Norwegian is cheap flying, but when things go wrong it isn’t known for great customer service. Mistakes happen, but the test of an airline is how they respond when they do.
When they delivered an 82 year old woman in a wheelchair to the wrong gate she missed her flight. And they told her she’d have to buy a new ticket as a no show passenger.
The woman was flying out of Orlando to London on July 14. She’s “nearly blind” and arrived at the airport three hours ahead of departure with her son in law.
He received a call hours later,
“She’s tough and she was in tears crying. She was taken to the wrong gate, saying the flight left without her,” Moorhead said. He reports that his mom was left at gate 96, rather than gate 94. “When I looked at the boarding pass, the person who wrote the number on the boarding pass [said] it looks…it could look like a four. A genuine mistake,” Moorhead said.
Upon phoning to re-book his mother for another flight, he was forced to pay an additional $440 for a second ticket.
Copyright william87 / 123RF Stock Photo
Norwegian told them to go pound sand, “You left the gate on your own and didn’t present yourself at the due time for boarding. Having in mind this information, we understand that we have complied with the above-mentioned regulations.”
The woman had checked her luggage. She was confined to a wheelchair. But Norwegian’s position was she had gone off to do other more interesting things in the airport, like sitting around people watching at another gate I suppose.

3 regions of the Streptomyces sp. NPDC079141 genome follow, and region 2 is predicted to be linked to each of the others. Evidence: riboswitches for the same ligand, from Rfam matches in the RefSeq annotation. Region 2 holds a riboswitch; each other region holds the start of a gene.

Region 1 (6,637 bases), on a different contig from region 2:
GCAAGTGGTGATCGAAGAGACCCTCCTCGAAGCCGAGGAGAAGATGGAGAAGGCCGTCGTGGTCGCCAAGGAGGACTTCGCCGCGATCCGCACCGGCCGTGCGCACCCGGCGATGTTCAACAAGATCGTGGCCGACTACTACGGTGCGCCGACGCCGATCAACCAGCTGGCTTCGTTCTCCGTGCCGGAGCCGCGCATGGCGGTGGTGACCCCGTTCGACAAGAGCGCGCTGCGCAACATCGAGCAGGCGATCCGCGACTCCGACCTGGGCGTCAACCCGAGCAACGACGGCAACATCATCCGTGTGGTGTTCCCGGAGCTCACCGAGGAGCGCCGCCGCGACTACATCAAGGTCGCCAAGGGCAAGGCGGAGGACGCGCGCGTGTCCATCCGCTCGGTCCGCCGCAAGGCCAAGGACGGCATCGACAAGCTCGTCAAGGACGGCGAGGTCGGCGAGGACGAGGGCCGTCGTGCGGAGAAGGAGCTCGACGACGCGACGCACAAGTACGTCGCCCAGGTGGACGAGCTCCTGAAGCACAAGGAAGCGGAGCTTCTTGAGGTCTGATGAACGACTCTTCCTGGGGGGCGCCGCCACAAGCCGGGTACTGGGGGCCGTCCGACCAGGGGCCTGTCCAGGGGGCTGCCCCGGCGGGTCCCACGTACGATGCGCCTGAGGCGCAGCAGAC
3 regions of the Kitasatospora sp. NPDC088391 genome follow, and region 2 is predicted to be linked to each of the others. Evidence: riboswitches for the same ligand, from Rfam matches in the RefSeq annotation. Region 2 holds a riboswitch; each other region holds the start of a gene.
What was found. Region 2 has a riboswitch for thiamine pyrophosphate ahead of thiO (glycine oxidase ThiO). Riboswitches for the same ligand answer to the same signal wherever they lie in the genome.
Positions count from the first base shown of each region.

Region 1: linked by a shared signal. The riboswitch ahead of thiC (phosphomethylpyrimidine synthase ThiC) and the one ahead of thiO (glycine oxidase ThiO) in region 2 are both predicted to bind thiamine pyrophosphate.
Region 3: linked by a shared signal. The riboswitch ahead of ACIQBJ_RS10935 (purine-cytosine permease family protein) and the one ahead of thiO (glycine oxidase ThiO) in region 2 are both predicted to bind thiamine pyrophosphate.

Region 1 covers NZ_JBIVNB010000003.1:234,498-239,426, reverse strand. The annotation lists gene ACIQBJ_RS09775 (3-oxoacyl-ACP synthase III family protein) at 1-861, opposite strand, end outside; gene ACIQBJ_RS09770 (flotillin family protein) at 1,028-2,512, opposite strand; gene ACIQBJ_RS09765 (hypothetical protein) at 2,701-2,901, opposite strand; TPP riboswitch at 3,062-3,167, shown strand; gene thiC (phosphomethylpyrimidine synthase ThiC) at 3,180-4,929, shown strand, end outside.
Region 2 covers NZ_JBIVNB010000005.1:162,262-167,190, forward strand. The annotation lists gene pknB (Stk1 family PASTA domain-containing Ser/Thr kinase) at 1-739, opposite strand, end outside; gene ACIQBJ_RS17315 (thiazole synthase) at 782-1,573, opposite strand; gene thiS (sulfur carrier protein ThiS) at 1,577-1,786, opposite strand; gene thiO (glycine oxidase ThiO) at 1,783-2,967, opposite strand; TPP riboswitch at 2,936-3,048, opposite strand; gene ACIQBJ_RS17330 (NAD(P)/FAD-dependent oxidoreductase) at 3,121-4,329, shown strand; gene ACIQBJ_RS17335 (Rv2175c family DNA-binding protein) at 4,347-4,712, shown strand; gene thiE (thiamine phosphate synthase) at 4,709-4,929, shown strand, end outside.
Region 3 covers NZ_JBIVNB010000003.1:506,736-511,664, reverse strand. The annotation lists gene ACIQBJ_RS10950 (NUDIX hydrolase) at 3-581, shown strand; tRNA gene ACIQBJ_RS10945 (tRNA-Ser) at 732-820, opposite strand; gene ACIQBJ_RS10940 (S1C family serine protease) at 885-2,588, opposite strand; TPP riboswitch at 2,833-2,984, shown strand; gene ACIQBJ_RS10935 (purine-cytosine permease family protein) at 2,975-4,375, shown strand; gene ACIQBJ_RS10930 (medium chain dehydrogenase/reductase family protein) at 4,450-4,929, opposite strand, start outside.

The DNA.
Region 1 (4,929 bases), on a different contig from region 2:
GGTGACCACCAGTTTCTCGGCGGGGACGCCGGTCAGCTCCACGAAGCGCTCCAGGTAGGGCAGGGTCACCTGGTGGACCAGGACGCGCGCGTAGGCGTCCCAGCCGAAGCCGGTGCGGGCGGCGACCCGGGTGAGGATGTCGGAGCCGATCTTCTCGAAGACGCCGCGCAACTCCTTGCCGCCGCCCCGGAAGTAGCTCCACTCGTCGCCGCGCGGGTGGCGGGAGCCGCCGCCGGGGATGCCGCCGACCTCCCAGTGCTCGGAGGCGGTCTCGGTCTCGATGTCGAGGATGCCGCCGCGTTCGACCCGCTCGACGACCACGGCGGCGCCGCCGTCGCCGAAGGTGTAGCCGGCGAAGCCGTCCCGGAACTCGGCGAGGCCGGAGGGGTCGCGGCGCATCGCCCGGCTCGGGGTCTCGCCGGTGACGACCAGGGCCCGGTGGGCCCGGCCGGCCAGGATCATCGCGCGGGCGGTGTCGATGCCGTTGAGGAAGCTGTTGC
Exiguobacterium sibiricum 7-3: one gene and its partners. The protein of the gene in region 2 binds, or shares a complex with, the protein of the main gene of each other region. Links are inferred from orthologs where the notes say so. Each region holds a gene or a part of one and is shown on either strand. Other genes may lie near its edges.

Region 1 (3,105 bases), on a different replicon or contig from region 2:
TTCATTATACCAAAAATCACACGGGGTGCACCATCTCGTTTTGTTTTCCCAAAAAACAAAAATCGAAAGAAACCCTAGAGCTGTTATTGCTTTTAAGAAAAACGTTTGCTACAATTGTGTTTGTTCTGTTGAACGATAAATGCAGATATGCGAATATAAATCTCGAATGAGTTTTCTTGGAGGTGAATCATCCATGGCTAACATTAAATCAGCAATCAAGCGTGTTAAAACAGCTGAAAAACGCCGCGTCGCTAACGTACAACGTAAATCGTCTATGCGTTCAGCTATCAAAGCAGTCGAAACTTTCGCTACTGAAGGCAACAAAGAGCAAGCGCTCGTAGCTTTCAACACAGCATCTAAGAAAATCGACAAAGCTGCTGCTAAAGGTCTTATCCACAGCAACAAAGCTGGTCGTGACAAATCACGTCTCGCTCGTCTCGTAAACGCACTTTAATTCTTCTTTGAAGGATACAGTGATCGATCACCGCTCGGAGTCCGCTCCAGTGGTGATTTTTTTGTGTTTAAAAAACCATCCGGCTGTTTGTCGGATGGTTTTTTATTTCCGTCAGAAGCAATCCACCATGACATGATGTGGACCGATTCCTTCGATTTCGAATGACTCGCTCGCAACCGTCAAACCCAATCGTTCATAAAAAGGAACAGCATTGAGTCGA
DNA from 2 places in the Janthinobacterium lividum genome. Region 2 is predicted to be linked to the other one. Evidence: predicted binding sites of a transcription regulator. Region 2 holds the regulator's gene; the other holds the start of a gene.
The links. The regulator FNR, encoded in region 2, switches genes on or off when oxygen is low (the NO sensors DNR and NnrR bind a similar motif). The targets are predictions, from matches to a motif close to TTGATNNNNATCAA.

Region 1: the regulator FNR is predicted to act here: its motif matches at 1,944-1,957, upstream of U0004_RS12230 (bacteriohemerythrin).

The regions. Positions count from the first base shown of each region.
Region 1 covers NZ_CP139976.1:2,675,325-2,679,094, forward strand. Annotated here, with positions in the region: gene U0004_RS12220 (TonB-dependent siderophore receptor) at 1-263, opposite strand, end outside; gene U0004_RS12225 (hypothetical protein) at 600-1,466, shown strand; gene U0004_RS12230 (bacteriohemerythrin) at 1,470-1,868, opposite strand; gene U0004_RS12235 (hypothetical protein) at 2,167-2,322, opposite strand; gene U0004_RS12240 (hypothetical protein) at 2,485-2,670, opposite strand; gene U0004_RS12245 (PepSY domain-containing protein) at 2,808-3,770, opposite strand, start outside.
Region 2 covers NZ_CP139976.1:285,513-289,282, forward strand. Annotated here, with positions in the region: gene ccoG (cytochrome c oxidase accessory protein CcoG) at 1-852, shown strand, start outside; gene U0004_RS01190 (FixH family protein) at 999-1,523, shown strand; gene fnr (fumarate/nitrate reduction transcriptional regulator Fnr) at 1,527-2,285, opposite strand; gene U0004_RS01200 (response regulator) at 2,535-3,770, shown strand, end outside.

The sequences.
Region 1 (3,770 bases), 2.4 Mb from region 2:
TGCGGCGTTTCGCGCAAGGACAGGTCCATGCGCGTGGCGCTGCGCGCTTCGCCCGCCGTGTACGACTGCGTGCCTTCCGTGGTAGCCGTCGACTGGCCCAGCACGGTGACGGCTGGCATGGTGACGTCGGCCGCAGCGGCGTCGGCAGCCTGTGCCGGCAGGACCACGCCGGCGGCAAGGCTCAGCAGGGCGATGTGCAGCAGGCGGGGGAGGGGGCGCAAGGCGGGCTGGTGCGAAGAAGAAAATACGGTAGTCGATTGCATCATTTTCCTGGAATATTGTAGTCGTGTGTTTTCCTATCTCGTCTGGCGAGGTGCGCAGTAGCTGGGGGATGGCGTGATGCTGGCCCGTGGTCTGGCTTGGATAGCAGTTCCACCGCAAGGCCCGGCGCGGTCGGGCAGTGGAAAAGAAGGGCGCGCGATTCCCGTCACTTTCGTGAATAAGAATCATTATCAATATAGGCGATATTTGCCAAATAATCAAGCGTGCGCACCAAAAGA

It’s only when a local television news station took on the case that the airline agreed to refund the second ticket. According to the airline,
Norwegian sincerely apologizes for this situation, which should never have happened. While Norwegian Air is the operating airline, we contract certain services at Orlando International Airport. One ground handler is responsible for check-in and boarding agents, while another company handles services such as wheelchair assistance.
In this case, based on the information we have received, there seems to have been miscommunication as to what happened to Ms. Moorhead, who should not have been left by herself. She should, of course, have been given proper attention and care until she boarded, which is when Norwegian Air cabin crew would be responsible for her well-being until she arrived in London.
Due to this miscommunication of events, Mr. Moorhead was unfortunately charged for a new ticket the following night, which should also not have happened, and Norwegian apologies for this. A refund has been issued.
It’s always cute for an airline to outsource customer service responsibility, and then blame the outsourced company instead of ensuring that service is being properly provided.